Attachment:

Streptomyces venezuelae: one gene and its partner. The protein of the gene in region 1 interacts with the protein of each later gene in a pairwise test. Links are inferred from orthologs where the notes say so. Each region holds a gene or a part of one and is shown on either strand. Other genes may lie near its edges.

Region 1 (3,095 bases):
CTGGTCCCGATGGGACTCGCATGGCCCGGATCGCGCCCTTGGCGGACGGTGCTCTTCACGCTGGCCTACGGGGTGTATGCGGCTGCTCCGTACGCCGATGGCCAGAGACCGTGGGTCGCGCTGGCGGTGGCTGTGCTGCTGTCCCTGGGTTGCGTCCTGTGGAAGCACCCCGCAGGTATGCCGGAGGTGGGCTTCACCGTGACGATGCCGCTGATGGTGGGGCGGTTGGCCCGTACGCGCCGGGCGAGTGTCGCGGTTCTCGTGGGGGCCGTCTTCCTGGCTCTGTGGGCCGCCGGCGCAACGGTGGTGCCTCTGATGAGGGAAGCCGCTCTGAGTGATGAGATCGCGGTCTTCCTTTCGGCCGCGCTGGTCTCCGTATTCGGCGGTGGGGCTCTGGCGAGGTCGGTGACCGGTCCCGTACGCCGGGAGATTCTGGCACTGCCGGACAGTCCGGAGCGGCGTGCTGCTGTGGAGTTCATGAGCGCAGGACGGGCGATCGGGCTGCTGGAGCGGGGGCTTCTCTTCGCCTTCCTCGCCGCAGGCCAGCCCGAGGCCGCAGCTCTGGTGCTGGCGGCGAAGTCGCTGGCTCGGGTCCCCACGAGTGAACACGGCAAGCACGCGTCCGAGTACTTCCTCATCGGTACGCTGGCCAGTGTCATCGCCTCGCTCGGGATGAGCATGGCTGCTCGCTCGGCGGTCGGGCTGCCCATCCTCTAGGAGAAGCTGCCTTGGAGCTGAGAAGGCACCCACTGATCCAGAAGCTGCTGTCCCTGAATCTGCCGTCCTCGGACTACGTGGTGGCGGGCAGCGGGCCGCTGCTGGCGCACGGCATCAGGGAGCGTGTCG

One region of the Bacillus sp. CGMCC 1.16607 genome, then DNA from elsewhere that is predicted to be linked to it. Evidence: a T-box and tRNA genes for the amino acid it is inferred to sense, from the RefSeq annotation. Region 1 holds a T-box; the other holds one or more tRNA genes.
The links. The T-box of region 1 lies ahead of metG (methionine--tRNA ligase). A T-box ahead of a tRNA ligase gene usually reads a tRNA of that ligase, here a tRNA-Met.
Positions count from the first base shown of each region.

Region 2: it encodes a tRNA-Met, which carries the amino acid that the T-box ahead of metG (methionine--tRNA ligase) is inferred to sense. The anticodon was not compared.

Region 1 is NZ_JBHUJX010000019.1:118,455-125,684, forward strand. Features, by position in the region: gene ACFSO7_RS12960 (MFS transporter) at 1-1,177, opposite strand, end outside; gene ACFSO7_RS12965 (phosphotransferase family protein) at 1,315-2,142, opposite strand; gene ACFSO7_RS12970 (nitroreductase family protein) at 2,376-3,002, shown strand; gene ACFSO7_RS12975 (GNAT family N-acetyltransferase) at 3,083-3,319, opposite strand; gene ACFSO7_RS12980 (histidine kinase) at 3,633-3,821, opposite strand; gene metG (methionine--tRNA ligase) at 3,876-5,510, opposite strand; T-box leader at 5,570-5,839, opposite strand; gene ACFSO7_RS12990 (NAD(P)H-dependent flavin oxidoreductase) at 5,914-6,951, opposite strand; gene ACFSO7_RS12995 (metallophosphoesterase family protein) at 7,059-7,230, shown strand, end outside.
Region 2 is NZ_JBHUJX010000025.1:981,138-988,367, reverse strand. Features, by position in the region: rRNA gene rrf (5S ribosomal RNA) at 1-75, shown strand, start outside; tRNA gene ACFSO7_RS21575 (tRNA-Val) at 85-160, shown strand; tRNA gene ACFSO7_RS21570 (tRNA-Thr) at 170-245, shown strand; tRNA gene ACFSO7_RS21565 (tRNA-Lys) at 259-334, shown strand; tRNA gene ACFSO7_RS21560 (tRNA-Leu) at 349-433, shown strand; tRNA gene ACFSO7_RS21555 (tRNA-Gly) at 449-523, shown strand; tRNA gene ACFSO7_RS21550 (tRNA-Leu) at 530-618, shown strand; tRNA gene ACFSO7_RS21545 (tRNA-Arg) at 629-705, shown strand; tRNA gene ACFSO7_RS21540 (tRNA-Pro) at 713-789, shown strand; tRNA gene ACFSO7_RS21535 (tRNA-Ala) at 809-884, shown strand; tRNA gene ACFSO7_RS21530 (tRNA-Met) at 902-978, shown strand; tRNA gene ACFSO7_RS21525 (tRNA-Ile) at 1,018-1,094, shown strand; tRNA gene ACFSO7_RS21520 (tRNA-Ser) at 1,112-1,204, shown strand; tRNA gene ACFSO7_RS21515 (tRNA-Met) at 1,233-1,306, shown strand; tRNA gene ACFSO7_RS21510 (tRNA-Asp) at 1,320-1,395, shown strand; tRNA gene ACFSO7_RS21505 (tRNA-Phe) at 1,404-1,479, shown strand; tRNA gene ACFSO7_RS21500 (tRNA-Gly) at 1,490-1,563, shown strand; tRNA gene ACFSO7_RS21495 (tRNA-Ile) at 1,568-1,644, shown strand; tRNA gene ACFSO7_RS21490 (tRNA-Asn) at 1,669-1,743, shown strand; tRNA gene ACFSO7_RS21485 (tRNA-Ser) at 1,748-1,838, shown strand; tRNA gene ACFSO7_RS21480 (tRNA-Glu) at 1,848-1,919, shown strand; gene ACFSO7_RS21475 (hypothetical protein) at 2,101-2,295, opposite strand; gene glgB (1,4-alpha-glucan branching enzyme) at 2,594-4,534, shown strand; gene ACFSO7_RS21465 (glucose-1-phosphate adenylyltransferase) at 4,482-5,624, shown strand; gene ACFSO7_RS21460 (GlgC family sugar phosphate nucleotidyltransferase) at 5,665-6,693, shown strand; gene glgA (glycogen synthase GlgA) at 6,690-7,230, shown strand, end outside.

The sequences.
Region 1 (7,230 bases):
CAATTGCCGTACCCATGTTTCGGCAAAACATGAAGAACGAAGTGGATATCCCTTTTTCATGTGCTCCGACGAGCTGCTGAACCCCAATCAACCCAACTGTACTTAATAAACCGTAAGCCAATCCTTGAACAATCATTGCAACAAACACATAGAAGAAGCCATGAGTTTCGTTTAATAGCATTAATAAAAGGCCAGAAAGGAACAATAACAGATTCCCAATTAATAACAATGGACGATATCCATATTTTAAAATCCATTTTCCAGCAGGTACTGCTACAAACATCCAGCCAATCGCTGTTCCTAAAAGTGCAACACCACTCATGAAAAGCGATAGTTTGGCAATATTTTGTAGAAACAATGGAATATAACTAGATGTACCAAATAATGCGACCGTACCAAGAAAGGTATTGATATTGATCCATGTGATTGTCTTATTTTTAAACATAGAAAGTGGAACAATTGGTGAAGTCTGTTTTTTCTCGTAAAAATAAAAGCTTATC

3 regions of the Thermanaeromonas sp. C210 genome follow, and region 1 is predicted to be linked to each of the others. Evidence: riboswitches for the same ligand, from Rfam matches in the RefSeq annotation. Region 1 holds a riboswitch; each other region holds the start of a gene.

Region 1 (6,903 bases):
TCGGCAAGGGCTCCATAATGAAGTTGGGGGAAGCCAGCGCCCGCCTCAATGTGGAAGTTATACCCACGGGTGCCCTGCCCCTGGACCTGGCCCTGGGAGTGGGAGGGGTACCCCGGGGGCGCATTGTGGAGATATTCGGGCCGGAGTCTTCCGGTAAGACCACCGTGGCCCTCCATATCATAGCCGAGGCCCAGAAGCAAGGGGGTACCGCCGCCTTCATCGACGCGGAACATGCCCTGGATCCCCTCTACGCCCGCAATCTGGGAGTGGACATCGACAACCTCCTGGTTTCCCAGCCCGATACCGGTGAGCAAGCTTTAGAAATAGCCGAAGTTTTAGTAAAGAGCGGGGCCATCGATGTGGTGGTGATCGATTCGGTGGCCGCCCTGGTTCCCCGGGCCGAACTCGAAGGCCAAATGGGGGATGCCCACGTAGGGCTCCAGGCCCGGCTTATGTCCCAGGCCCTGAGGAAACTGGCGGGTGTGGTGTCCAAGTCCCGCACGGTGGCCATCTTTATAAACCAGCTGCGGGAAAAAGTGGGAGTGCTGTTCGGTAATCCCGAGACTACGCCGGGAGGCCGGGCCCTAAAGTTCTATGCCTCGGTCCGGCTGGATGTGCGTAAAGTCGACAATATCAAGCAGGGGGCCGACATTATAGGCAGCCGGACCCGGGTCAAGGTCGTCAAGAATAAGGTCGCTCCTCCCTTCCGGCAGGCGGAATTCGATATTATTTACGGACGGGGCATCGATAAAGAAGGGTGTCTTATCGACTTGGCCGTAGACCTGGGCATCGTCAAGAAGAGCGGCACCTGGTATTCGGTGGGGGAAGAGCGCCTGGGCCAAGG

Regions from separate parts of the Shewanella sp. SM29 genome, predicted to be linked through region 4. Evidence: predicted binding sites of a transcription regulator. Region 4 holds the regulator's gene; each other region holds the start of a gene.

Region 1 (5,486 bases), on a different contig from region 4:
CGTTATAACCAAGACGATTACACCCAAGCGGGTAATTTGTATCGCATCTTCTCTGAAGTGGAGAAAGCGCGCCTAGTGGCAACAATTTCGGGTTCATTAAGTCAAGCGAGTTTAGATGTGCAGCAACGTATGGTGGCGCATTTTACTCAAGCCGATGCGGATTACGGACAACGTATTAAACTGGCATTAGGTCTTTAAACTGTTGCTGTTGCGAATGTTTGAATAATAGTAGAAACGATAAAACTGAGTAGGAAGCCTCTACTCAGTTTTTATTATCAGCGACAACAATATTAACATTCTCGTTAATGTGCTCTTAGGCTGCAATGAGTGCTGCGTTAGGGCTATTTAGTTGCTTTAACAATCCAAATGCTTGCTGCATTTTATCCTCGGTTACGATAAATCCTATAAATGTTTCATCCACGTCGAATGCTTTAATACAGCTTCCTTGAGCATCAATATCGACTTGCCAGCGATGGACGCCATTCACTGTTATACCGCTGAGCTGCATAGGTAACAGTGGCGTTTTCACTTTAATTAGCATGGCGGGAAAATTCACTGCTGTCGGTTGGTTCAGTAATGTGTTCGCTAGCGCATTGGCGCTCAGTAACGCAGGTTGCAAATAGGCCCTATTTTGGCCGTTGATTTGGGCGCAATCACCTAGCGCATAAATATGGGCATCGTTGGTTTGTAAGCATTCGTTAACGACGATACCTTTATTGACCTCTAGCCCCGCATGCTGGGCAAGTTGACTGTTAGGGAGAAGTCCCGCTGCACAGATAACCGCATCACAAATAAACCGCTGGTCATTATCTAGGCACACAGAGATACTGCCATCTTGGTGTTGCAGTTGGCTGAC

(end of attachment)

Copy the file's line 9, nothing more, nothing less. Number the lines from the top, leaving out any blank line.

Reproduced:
Region 2 is NZ_JBHUJX010000025.1:981,138-988,367, reverse strand. Features, by position in the region: rRNA gene rrf (5S ribosomal RNA) at 1-75, shown strand, start outside; tRNA gene ACFSO7_RS21575 (tRNA-Val) at 85-160, shown strand; tRNA gene ACFSO7_RS21570 (tRNA-Thr) at 170-245, shown strand; tRNA gene ACFSO7_RS21565 (tRNA-Lys) at 259-334, shown strand; tRNA gene ACFSO7_RS21560 (tRNA-Leu) at 349-433, shown strand; tRNA gene ACFSO7_RS21555 (tRNA-Gly) at 449-523, shown strand; tRNA gene ACFSO7_RS21550 (tRNA-Leu) at 530-618, shown strand; tRNA gene ACFSO7_RS21545 (tRNA-Arg) at 629-705, shown strand; tRNA gene ACFSO7_RS21540 (tRNA-Pro) at 713-789, shown strand; tRNA gene ACFSO7_RS21535 (tRNA-Ala) at 809-884, shown strand; tRNA gene ACFSO7_RS21530 (tRNA-Met) at 902-978, shown strand; tRNA gene ACFSO7_RS21525 (tRNA-Ile) at 1,018-1,094, shown strand; tRNA gene ACFSO7_RS21520 (tRNA-Ser) at 1,112-1,204, shown strand; tRNA gene ACFSO7_RS21515 (tRNA-Met) at 1,233-1,306, shown strand; tRNA gene ACFSO7_RS21510 (tRNA-Asp) at 1,320-1,395, shown strand; tRNA gene ACFSO7_RS21505 (tRNA-Phe) at 1,404-1,479, shown strand; tRNA gene ACFSO7_RS21500 (tRNA-Gly) at 1,490-1,563, shown strand; tRNA gene ACFSO7_RS21495 (tRNA-Ile) at 1,568-1,644, shown strand; tRNA gene ACFSO7_RS21490 (tRNA-Asn) at 1,669-1,743, shown strand; tRNA gene ACFSO7_RS21485 (tRNA-Ser) at 1,748-1,838, shown strand; tRNA gene ACFSO7_RS21480 (tRNA-Glu) at 1,848-1,919, shown strand; gene ACFSO7_RS21475 (hypothetical protein) at 2,101-2,295, opposite strand; gene glgB (1,4-alpha-glucan branching enzyme) at 2,594-4,534, shown strand; gene ACFSO7_RS21465 (glucose-1-phosphate adenylyltransferase) at 4,482-5,624, shown strand; gene ACFSO7_RS21460 (GlgC family sugar phosphate nucleotidyltransferase) at 5,665-6,693, shown strand; gene glgA (glycogen synthase GlgA) at 6,690-7,230, shown strand, end outside.